Observing that the 'war on terror' has now shifted to Pakistan, an American think tank has said the United States now needs to make harder choices in dealing with Islamabad.
It has become all the more necessary as the US-led international forces are not winning the war in Afghanistan; it is in fact just the opposite, it said.
At this point of time, they are losing, the Center for Strategic and International Studies said in its latest report, which is yet to be made public.
A copy of the report was released Monday for limited circulation.
The Taliban and the Al-Qaeda are winning the war in this region of the world not only because of the wrong US policies and poor Afghan governance, but also primarily because Pakistan still does not see this struggle as its war.
"Make hard choices in dealing with Pakistan, and accept the fact that the most critical struggle is not in Afghanistan, but against Al-Qaeda and other sources of international terrorism in Pakistan and threats to Pakistan's internal stability," the report has recommended.
The 41-page report has been authored by Anthony H.
Cordesman, Arleigh A Burke Chair in Strategy at CSIS.
The report comes at a time, when the Obama Administration is in the final stages of completing its new Afghan policy.
The report said the US may be fighting in Afghanistan but the key struggle is in another country; Pakistan.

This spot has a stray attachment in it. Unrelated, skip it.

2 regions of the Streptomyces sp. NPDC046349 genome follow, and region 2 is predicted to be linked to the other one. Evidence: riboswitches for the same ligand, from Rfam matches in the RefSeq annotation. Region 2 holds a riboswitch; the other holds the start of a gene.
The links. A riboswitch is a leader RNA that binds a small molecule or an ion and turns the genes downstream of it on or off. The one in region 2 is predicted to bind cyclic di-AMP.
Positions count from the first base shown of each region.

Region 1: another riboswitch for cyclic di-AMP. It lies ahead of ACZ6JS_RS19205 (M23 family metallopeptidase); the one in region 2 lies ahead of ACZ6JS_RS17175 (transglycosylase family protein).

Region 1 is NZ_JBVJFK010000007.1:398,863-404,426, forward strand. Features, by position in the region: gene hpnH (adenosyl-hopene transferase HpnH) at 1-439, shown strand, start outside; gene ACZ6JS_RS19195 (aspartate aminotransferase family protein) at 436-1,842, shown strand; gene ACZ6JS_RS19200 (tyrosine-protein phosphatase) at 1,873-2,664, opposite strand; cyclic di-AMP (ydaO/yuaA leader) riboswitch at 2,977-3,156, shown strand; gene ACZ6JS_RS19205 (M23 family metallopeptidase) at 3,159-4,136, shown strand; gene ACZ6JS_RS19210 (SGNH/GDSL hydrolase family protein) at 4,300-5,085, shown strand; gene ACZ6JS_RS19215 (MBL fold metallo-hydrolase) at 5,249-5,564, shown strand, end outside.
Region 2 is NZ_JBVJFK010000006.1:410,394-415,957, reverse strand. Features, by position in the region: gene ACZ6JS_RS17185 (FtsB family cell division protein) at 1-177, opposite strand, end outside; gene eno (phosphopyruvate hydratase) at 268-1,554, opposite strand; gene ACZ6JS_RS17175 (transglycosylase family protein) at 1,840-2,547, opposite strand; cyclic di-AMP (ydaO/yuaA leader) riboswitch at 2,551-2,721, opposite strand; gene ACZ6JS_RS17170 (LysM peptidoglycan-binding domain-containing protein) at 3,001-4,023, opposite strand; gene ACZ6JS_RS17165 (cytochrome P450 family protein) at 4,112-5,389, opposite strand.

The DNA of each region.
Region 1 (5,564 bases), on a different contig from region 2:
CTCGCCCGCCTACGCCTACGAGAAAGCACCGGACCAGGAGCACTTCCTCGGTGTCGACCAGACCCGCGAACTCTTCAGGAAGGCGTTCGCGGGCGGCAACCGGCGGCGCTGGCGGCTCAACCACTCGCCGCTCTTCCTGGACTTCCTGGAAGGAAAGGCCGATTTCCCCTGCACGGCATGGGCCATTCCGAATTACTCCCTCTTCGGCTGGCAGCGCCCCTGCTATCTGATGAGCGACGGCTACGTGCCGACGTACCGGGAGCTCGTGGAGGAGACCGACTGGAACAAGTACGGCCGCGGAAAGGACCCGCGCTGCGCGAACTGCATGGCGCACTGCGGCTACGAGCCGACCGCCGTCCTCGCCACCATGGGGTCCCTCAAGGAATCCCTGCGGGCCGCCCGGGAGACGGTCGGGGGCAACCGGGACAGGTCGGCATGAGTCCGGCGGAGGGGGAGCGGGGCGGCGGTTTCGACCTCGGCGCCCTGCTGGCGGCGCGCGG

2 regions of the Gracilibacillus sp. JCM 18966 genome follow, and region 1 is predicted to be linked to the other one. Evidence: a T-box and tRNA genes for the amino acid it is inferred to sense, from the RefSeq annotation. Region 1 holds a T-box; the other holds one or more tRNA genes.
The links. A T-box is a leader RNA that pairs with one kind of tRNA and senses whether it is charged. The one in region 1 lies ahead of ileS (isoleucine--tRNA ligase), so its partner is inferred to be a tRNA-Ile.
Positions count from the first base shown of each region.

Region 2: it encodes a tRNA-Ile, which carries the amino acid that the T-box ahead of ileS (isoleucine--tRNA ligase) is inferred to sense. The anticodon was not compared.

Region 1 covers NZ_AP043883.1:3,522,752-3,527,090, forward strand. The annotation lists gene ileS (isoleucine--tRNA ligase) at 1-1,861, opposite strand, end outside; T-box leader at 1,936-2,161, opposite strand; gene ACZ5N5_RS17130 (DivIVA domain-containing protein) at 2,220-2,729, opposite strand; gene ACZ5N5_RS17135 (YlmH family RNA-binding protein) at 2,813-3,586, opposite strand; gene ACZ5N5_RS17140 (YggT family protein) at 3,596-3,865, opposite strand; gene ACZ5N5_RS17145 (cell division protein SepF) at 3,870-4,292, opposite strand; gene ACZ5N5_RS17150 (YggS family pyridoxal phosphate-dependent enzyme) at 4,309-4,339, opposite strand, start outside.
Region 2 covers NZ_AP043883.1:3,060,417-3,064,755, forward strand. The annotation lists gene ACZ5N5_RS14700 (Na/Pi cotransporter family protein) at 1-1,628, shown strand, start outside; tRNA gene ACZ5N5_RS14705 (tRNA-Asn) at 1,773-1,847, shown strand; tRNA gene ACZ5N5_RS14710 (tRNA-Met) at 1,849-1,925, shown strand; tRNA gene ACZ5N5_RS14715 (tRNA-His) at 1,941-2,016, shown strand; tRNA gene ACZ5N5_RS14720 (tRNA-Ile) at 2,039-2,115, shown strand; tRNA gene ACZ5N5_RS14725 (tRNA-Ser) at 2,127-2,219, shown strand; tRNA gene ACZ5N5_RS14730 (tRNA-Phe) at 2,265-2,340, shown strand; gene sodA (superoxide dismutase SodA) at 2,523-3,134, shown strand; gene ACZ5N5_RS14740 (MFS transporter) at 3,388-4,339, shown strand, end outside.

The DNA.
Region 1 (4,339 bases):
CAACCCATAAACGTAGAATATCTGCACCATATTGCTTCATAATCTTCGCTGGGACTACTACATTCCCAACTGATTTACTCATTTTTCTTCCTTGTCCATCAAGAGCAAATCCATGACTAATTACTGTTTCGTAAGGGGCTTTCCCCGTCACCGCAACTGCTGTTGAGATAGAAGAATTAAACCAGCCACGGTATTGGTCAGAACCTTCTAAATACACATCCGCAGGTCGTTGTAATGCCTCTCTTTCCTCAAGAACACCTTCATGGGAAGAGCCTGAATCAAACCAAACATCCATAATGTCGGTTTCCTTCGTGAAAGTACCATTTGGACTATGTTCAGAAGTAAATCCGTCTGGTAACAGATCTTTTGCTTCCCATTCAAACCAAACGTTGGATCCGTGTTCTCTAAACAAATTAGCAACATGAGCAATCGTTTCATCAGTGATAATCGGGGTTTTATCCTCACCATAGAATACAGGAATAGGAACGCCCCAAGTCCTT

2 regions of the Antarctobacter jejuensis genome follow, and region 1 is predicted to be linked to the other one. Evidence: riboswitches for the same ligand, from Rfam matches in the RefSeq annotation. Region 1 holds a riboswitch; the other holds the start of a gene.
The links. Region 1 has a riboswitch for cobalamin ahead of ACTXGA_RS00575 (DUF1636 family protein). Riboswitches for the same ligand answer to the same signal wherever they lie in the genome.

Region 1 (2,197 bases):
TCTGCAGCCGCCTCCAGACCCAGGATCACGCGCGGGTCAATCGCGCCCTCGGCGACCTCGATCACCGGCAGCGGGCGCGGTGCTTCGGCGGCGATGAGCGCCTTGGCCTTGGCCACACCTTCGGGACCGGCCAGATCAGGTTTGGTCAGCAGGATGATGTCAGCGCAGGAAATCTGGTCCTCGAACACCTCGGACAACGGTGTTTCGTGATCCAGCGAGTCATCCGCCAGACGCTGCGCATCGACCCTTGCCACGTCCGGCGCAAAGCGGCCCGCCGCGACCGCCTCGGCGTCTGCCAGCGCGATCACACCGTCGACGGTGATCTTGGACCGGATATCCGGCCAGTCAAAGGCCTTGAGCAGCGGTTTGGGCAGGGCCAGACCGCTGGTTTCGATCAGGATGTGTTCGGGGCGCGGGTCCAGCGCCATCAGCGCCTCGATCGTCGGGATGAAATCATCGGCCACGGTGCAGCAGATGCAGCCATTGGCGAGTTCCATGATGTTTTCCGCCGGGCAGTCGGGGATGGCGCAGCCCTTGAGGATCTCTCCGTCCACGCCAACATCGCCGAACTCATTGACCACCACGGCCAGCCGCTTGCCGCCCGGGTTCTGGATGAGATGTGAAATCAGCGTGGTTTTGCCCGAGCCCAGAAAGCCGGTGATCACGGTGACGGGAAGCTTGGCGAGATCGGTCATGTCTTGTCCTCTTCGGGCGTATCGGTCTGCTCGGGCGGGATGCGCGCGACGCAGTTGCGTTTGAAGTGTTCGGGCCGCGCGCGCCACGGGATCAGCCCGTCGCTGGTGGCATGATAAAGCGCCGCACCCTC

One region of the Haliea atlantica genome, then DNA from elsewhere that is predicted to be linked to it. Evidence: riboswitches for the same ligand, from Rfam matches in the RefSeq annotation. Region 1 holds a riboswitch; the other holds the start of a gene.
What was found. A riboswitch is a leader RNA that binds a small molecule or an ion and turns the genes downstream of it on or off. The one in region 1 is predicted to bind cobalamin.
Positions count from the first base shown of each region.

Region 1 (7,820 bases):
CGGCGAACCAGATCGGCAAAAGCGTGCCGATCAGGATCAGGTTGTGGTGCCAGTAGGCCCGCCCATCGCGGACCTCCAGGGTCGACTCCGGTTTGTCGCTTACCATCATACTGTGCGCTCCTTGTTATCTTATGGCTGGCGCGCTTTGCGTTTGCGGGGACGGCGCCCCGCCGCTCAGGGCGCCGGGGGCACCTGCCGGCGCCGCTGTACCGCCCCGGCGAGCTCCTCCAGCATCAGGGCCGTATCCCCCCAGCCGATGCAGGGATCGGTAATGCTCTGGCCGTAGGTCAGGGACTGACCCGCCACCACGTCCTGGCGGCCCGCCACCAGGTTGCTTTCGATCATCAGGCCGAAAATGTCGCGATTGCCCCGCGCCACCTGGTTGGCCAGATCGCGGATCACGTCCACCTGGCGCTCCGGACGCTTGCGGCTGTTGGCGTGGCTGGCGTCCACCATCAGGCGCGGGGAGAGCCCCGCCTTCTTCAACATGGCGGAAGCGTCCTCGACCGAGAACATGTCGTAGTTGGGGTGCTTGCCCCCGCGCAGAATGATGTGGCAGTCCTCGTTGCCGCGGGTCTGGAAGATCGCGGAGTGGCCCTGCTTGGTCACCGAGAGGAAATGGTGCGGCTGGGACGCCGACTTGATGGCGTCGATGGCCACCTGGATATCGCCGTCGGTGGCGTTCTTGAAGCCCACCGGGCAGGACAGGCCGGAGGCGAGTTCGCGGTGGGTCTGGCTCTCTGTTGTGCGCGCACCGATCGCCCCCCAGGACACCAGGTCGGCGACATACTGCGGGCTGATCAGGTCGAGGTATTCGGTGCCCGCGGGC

"A Taliban victory in Afghanistan would almost certainly create a major new sanctuary for Al-Qaida as well as empower every violent and extremist jihadist movement in the world," warned the report, saying that the US-led international community can't afford to lose the war against terrorism in this part of the world.
"It is far from clear, however, that any combination of US, Afghan, and NATO ISAF efforts can win a long war of political attrition in Afghanistan if the Taliban, Al-Qaida, Haqqani network, Hekmatyar movement, and other threats have a de facto sanctuary in Pakistan," it said.
Further it is also clear that a nuclear-armed Pakistan is far more of a strategic prize than Afghanistan and that the conversion of Pakistan into a failed or Jihadist state would pose a more serious strategic threat to the US than the loss of Afghanistan, the report observed.
Burke noted that the US may never be able to deploy more than limited cadres of advisors, Special Forces, and systems like UCAVs to Pakistan.
"It may have to depend on the carrot of aid and the stick of political pressure," he said.
"The fact remains, however, that what started as an Afghan War has spread in to the Federally Administered Tribal Areas (FATA), and Baluchi areas of Pakistan and that this is now the most critical center of gravity in a complex, multidimensional war," the report said.